Score: A Film Music Documentary

2016

Documentary / Music

31
Rotten Tomatoes Critics - Certified Fresh 92%
Rotten Tomatoes Audience - Upright 86%
IMDb Rating 7.4 10 2095

Synopsis


Uploaded By: FREEMAN
Downloaded 131,300 times
November 16, 2017 at 10:11 PM

Director

Cast

Steven Spielberg as Himself
James Cameron as Himself
John Williams as Himself
Danny Elfman as Himself
720p.BLU 1080p.BLU
662.79 MB
1280*714
English
NR
23.976 fps
1hr 33 min
P/S 4 / 131
1.39 GB
1920*1072
English
NR
23.976 fps
1hr 33 min
P/S 11 / 133

Movie Reviews

Reviewed by rzajac 4 / 10

Not at the level I expected

I figured this'd be a study of film music with breadth and depth, but it was largely a silly parade of people spouting film music frippery, interwoven with clips and so forth. Subjective takes on the effect this or that bit of film music had on a cavalcade of talking heads is NOT worth sitting through.

Yes, every now and then there's something of objective value, so I give the flick a few stars.

If you have some musical knowledge or are interesting in backstories of film-scorers experiences, look elsewhere.

Reviewed by Thomas Pickett 7 / 10

I think I just need to make a Jerry Goldsmith Documentary

Maybe it is too much to cover the whole history of film music in one film. The golden age of cinema is overlooked and the silver age is touched on in this film. They started talking about Jerry Goldsmith then quickly cut over to John Williams. John Williams is a great composer, I think his best work is Superman (1979) that whole score is great. But we know Williams because he scored Lucas and Spielberg. All the other composers didn't have that exposure. What about Basil Poledouris Conan? Or James Horner's earlier work like Star Trek II: Wrath of Khan?

And going back to Goldsmith. The guy has the greatest library as a whole such creativity, experimentation. The film does show composers fiddling with instruments to get a certain sound. Guess who started that? Goldsmith. Who experimented with moog and electronics? Goldsmith. Guess who wrote the creepiest song ever for the anti christ? Goldsmith!

I guess I would say to anyone that is a slightest of a fan of this music, just start listening there is so much great stuff out there. And a lot of it is on Youtube, which I hope stays up there so people can learn and enjoy these people's work.

Reviewed by Horst in Translation ([email protected]) 8 / 10

Easy to appreciate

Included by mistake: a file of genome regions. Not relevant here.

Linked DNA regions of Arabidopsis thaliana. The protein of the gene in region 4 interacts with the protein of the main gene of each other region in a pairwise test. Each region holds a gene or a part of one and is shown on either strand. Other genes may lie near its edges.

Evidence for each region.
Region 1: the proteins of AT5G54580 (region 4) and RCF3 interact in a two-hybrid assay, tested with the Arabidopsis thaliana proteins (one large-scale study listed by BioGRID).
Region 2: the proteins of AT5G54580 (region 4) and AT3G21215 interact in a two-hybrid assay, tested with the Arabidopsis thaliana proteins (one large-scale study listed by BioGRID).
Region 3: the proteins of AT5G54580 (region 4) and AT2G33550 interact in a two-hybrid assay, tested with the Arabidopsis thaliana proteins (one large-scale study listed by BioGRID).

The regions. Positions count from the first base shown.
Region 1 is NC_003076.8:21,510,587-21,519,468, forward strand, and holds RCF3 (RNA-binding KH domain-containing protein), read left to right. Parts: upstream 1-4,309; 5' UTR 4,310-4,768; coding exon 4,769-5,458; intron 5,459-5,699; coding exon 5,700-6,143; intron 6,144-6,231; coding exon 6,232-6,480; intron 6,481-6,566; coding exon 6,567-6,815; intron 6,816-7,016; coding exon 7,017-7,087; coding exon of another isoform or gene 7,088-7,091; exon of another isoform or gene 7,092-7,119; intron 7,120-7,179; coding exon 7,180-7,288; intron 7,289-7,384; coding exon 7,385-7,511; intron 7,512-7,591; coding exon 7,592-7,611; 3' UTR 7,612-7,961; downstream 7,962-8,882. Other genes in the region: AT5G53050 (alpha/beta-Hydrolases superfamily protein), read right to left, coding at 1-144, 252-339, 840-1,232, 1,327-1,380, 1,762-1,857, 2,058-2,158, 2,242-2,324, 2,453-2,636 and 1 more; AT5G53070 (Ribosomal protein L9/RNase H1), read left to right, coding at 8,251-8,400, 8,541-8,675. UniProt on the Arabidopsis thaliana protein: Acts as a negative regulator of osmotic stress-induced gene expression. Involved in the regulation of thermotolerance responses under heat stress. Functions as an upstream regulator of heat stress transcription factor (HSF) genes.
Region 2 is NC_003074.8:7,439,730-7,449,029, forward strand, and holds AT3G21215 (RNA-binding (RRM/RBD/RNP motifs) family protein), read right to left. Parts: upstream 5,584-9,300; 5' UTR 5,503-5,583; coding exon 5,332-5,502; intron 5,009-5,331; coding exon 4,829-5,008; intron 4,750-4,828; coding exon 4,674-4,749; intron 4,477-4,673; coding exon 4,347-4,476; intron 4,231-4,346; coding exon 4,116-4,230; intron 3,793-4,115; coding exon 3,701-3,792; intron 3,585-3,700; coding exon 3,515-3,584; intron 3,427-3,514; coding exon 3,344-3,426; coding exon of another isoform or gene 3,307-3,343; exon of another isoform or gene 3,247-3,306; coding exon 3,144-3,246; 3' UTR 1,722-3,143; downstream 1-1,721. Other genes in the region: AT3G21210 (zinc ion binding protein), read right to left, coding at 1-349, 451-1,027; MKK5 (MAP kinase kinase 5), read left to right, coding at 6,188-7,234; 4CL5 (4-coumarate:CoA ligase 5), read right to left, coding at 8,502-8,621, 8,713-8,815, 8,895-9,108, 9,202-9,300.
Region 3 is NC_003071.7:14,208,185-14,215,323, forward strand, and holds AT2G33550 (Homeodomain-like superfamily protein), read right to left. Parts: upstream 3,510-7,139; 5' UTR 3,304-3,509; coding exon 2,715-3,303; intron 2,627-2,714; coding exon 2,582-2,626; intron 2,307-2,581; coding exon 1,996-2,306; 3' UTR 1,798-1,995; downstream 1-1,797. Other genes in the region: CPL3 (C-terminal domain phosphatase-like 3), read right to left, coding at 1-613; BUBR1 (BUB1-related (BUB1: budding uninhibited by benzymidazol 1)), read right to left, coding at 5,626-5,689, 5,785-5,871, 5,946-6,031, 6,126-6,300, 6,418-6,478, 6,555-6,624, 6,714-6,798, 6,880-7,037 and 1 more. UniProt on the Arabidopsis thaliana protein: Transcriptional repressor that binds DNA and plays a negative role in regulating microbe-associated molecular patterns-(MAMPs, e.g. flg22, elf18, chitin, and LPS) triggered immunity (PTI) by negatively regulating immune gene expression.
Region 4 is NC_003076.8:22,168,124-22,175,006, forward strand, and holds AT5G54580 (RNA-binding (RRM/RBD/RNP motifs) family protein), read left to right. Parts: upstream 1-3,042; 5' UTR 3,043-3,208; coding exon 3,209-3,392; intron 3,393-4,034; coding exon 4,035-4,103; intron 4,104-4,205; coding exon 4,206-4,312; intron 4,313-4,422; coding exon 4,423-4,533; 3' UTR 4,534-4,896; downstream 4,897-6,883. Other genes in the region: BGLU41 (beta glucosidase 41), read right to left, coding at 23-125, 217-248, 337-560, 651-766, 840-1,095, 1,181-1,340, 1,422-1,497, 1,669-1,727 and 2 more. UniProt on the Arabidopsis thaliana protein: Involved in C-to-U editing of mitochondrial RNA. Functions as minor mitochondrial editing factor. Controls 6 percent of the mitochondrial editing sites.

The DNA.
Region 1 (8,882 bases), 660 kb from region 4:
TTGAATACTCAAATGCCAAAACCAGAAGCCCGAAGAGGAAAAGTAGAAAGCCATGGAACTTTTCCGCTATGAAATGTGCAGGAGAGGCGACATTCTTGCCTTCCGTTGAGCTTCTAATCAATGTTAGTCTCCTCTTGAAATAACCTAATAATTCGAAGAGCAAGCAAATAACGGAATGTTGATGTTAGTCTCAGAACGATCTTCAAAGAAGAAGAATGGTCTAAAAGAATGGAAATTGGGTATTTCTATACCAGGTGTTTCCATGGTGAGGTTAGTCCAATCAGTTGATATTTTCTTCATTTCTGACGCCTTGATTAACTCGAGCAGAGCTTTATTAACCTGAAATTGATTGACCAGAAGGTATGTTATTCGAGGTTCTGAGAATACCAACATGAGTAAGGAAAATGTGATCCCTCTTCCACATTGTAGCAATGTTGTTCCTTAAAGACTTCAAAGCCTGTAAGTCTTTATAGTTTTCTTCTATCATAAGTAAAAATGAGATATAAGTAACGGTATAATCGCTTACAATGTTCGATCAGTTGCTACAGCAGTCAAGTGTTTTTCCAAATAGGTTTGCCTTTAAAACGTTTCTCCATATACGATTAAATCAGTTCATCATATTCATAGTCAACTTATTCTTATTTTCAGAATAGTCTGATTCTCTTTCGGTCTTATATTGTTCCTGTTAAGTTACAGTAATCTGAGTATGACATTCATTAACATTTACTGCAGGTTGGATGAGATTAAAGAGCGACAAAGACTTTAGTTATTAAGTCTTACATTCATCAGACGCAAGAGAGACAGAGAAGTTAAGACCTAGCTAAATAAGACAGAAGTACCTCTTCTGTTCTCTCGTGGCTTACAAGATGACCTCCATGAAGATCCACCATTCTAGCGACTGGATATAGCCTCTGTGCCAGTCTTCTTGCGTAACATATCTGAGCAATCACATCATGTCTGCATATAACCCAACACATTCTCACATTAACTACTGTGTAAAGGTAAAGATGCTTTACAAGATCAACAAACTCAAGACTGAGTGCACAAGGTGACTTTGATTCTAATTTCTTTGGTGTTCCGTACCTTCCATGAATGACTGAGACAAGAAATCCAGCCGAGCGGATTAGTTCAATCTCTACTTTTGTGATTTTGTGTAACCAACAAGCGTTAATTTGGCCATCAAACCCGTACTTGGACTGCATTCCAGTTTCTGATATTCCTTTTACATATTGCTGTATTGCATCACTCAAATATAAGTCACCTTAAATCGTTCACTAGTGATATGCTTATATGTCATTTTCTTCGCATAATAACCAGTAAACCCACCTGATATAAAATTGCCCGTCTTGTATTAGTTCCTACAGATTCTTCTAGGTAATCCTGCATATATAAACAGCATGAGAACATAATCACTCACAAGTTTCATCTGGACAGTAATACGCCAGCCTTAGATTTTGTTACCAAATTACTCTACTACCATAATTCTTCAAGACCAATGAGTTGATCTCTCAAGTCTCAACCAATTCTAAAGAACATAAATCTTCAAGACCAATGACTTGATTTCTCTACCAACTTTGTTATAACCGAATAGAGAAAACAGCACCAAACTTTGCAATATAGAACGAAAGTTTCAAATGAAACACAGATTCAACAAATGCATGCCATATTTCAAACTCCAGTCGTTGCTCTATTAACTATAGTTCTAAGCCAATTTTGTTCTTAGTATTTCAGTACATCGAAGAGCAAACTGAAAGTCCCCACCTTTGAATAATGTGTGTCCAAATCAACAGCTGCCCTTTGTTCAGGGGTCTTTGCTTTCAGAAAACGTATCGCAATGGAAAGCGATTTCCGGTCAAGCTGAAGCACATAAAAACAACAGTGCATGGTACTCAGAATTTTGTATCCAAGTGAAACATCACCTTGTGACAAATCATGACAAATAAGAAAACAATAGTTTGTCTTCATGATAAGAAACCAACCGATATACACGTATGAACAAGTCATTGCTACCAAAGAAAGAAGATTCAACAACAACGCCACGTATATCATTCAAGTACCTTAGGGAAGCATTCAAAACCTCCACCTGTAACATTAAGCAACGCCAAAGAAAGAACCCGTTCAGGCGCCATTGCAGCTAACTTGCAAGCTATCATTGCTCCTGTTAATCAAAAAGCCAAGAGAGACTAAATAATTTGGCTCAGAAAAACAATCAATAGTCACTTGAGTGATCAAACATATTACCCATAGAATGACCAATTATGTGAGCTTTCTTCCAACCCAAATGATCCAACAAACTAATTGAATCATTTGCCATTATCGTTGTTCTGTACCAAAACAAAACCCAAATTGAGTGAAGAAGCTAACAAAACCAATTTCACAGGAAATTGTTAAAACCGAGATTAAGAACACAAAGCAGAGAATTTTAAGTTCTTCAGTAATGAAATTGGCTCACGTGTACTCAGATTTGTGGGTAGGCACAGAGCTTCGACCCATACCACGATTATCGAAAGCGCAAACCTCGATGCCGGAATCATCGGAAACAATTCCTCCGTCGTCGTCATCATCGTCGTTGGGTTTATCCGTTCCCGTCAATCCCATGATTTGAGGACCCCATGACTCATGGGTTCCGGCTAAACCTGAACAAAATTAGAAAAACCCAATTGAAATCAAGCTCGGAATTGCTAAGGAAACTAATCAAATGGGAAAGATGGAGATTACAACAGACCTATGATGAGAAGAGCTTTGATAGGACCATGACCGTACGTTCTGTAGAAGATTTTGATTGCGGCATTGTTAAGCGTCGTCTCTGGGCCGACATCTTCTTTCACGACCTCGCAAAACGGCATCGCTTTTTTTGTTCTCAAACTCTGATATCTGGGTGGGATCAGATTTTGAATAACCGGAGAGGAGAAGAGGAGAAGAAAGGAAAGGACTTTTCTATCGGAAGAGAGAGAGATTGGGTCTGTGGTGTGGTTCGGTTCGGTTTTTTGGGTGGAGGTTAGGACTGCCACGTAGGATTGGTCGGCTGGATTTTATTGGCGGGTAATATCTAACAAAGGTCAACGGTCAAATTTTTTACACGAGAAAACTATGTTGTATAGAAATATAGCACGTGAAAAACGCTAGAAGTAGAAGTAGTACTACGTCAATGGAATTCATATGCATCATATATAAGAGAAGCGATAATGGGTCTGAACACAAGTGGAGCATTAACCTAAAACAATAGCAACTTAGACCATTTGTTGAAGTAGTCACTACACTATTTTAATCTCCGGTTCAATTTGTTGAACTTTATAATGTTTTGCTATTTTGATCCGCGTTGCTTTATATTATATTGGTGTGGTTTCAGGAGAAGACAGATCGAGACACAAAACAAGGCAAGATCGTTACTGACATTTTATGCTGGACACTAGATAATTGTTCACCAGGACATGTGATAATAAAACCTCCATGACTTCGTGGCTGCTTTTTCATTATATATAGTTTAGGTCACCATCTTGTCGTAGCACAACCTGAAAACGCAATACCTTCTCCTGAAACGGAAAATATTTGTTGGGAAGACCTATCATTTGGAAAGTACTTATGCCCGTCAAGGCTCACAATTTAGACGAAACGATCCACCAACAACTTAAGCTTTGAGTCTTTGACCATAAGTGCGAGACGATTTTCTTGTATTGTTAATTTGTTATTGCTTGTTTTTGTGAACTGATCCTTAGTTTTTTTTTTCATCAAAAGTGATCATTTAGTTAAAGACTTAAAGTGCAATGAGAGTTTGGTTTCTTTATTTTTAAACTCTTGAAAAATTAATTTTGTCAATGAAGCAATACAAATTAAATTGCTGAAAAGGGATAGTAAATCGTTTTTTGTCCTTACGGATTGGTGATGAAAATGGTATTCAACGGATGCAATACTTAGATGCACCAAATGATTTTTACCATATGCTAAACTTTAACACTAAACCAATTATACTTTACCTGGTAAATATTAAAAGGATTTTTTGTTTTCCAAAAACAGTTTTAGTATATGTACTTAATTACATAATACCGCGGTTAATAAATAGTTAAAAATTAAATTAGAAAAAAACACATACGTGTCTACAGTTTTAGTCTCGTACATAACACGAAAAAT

"Score: A Film Music Documentary" is an American 90-minute documentary movie from 2016, so now it's 2018 and this one really took way too long to be released here in Germany. But the viewing I was in was fairly full, so I'm glad it's getting the attention it deserves. The title summarizes pretty well what this one is about, namely the work of film composers. Early on we find out a bit about use of music and sound in very old films even back to the silent era. And some other stuff from way back like Psycho, E.T., Jaws, Vertigo etc. all films that are somewhat known for their music too. But most of the focus is on recent years. They got many many big name composers in here, almost too many, telling us about the subject and including personal anecdotes about their profession, which makes this an informative watch, but also a really entertaining one. And then of course you hear so much excellent music from start to finish, all the classics, that it is virtually impossible not to appreciate the music. I am for example not the greatest Star Wars or Indiana Jones fan, but I still like listening to the main themes of these movies. This film is very insightful and in-depth and I don't want to go deep into detail about what the interviewees had to say, but it was always interesting and I could have watched and listened for another half hour easily, perhaps even full hour. A really impressive way to launch one's career and most other directors could only have dreamed of such quality in a rookie project like Matt Schrader's here. Good to see it got some awards recognition at least, even if not at the big events. No idea how these go for forgettable stuff like "20 Feet from Stardom", but ignore this one here. Anyway, I myself am not a musician and I possess virtually no musical talent, so you don't need to play an instrument at all to appreciate this film. It's enough if you like music and if we are honest it's not a question of "if", but of which genres and artists are your biggest favorites. Schrader got all the big names in here and I don't want to list the names now as you can see these in the cast list, but a quick special thumbs-up to Alexandre Desplat who just won his second Golden Globe last night and he is also featured in here. Also an interesting reference to the new wave of music artists scoring film like Reznor/Ross did and had huge success with their work in that department. It is a very broad film, very relevant from the first second as we see on-set work, which is also important for score designers and it is not all just taking place inside in the recording studio or the orchestra hall. I think this is all that needs to be said. We truly should be thankful to these musicians for bringing us so many great moments and goosebumps like for example the main theme from Schindler's List. This is a definite contender for best documentary from 2016 and also top10 from all films released that year I guess. Even the seemingly random inclusions of Barrack Obama stealing songs and Paul Walker's death are elaborated on in a way that makes sense. I highly recommend seeing this one. It was a great watch.

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